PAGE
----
The practitioner of meditation who consciously watches the breath in this manner should never try to control his breathing or hold back his breath with effort. For if he controls his breath or holds back his breath with conscious effort, he will become fatigued and his mental concentration will be disturbed and broken. The key to the practice is to set up mindfulness naturally at the spot where the in-breaths and the out-breaths are felt entering and leaving the nostrils. Then the meditator has to maintain his awareness of the touch sensation of the breath, keeping the awareness as steady and consistent as possible.

In conclusion, Births like ours are rare in samsara (life flux). We have been fortunate to encounter the  Buddha’s message,  to enjoy the association of good friends, to have the opportunity to listen to the Dhamma. As we have been endowed with all these blessings, if our aspirations are ripe, we can in this very life reach the final goal of Nibbana through its graduated stages of stream entry, once-returner, non-returner and Arahatship. Therefore, let us make our life fruitful by developing regularly the meditation of anapanasati. Having received proper instructions on how to practise this method of meditation, one should purify one’s moral virtue by observing the precepts and should surrender one’s life to the Triple Gem.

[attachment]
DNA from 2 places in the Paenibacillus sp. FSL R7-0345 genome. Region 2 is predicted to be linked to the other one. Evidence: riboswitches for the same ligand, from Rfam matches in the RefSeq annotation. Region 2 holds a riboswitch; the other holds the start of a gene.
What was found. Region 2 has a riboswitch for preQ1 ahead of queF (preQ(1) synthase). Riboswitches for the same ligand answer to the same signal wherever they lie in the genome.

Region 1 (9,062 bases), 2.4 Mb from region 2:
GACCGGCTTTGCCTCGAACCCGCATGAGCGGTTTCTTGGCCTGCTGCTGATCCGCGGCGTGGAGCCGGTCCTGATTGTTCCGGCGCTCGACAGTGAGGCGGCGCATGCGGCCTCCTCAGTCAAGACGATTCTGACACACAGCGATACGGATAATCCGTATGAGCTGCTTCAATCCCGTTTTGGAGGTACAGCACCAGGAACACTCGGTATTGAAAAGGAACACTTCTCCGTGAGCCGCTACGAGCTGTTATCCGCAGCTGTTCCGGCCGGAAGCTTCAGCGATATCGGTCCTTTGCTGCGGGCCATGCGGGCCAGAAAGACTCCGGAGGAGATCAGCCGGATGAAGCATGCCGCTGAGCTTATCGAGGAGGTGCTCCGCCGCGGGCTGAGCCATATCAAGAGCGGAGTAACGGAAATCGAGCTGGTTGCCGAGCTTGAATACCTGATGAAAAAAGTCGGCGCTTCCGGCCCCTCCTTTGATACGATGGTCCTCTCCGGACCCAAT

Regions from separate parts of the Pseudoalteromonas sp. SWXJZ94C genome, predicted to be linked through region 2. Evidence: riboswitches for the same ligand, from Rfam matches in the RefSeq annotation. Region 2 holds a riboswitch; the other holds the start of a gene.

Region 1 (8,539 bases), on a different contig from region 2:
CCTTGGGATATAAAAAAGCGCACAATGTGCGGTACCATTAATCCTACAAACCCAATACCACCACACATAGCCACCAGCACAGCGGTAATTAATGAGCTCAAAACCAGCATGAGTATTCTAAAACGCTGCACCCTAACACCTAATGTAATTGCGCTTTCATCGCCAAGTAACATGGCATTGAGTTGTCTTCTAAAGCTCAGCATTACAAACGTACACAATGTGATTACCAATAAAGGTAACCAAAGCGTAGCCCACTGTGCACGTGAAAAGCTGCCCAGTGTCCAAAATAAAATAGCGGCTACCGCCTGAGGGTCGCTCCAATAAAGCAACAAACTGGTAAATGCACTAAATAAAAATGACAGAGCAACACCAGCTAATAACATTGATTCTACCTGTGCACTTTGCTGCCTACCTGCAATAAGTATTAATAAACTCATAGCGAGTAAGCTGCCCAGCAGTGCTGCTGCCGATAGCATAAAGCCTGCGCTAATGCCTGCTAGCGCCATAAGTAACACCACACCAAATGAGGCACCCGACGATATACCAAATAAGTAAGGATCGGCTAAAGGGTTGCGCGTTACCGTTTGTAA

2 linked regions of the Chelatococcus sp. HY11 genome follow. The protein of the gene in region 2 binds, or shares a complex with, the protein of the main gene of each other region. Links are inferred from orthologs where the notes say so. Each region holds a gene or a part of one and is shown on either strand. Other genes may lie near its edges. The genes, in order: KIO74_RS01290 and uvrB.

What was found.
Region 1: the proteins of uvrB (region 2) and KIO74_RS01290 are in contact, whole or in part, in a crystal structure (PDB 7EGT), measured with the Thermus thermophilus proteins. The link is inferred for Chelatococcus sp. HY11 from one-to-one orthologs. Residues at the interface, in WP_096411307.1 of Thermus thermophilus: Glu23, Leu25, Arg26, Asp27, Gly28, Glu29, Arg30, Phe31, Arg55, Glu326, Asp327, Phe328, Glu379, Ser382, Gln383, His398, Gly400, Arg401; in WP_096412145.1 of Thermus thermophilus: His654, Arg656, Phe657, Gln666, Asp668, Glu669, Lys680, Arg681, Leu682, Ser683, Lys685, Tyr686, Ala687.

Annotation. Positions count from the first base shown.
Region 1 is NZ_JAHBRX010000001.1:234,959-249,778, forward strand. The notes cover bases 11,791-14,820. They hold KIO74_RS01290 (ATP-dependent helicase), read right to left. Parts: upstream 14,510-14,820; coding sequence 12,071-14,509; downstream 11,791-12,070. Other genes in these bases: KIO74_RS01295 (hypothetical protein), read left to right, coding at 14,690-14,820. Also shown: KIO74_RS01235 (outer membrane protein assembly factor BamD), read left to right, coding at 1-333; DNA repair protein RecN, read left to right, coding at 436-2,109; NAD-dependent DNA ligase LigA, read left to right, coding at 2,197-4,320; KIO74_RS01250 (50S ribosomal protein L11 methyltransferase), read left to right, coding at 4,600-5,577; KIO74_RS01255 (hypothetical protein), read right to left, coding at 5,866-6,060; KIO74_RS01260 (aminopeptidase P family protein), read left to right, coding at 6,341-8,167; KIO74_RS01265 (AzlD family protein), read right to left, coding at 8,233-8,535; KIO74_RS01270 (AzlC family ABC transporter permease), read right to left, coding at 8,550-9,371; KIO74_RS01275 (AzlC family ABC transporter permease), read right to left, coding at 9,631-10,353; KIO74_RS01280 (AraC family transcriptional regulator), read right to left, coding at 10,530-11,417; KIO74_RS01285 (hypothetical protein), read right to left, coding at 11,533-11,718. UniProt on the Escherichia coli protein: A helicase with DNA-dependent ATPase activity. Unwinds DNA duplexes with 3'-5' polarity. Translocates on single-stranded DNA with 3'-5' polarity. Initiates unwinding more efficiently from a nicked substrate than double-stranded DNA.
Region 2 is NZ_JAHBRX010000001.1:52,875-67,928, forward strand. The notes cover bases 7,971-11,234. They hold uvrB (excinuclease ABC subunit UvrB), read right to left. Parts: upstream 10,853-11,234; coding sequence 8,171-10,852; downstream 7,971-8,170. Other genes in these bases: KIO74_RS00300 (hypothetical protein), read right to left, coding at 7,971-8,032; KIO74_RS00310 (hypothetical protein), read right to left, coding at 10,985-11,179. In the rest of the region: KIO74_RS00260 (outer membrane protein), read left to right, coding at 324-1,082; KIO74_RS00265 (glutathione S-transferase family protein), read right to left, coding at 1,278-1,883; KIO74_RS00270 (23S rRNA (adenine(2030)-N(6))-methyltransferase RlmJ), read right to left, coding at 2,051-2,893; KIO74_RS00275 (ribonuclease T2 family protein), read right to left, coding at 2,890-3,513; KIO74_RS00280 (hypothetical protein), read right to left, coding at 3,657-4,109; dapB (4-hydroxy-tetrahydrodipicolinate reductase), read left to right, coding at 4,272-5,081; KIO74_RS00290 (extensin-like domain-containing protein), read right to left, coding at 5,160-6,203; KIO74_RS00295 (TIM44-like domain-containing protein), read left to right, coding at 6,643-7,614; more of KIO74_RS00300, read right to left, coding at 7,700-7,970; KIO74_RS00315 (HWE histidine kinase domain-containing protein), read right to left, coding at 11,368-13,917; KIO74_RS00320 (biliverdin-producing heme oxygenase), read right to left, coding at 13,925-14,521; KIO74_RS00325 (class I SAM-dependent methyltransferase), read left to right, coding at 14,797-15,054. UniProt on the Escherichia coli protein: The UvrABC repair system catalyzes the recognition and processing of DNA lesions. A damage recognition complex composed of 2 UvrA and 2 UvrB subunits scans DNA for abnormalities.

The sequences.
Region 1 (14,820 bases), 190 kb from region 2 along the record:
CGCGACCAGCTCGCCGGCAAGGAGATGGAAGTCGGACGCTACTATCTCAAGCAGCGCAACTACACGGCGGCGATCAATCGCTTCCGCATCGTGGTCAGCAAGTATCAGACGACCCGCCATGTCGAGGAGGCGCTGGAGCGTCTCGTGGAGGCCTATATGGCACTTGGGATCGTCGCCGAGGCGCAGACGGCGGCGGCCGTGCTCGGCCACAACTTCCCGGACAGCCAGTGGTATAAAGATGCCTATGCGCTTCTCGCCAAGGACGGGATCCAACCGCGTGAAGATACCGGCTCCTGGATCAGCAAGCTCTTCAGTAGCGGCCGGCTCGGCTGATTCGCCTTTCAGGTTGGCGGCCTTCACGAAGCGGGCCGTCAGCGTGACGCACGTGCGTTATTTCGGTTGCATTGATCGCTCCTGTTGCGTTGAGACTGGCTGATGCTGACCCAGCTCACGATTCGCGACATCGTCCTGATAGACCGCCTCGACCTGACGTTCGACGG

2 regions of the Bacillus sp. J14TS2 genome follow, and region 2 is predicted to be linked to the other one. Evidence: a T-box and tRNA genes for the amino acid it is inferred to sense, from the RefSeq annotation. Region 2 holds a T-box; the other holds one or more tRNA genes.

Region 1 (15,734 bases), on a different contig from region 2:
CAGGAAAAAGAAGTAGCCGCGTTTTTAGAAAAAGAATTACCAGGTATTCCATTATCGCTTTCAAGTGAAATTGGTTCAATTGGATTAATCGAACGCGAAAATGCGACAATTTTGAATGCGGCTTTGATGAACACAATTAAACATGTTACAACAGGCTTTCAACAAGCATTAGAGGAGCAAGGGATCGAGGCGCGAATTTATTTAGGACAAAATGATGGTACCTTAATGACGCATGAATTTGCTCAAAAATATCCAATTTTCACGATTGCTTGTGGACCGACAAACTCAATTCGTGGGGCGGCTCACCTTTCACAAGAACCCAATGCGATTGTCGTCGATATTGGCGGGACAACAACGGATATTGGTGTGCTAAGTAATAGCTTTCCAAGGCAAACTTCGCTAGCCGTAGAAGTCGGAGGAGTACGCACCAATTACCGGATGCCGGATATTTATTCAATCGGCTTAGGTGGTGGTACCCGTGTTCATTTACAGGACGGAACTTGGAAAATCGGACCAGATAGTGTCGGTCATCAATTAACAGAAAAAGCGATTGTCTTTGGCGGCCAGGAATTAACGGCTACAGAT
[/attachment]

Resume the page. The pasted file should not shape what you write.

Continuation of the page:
One should choose a convenient time for meditation and practise with utmost regularity, reserving the same period each day for one’s practice. One may begin by briefly reflecting on the abundant virtues of the Buddha, extending loving-kindness towards all beings, pondering the repulsiveness of the body, and considering the inevitability of death. Then, arousing the confidence that one is walking the very road to Nibbana walked by all the enlightened ones of the past, one should proceed forth on the path of meditation and strive with diligent effort.

May all beings be well and happy & attain the fruits of nibbana.